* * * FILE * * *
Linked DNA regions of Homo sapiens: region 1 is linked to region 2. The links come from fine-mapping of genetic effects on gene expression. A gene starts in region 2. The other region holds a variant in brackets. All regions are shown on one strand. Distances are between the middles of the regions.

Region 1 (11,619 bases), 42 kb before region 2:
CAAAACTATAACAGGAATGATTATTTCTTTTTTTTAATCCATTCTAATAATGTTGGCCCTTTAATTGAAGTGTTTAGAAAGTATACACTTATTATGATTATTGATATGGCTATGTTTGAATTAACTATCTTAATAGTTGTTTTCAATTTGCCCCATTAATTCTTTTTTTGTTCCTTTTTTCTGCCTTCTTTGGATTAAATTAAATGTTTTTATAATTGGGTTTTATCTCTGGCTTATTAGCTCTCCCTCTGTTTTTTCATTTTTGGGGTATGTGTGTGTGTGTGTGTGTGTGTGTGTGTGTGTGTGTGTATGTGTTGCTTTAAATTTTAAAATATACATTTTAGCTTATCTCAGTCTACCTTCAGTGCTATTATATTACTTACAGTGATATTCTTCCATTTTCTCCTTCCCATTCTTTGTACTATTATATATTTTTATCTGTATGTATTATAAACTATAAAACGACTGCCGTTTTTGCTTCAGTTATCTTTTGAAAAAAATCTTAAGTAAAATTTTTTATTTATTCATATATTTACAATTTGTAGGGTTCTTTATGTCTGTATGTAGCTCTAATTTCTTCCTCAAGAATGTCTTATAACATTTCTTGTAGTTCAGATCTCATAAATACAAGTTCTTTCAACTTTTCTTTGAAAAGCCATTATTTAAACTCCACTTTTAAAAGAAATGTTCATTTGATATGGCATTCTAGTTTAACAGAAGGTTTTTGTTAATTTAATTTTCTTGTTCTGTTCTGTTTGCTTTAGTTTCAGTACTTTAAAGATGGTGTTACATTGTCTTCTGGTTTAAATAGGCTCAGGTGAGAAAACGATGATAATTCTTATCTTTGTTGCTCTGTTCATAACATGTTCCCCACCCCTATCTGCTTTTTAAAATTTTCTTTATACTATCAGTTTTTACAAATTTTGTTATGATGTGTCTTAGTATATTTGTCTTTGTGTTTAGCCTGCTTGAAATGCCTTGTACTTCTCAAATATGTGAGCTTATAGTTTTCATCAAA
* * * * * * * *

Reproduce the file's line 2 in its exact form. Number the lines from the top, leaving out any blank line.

Region 1 (11,619 bases), 42 kb before region 2: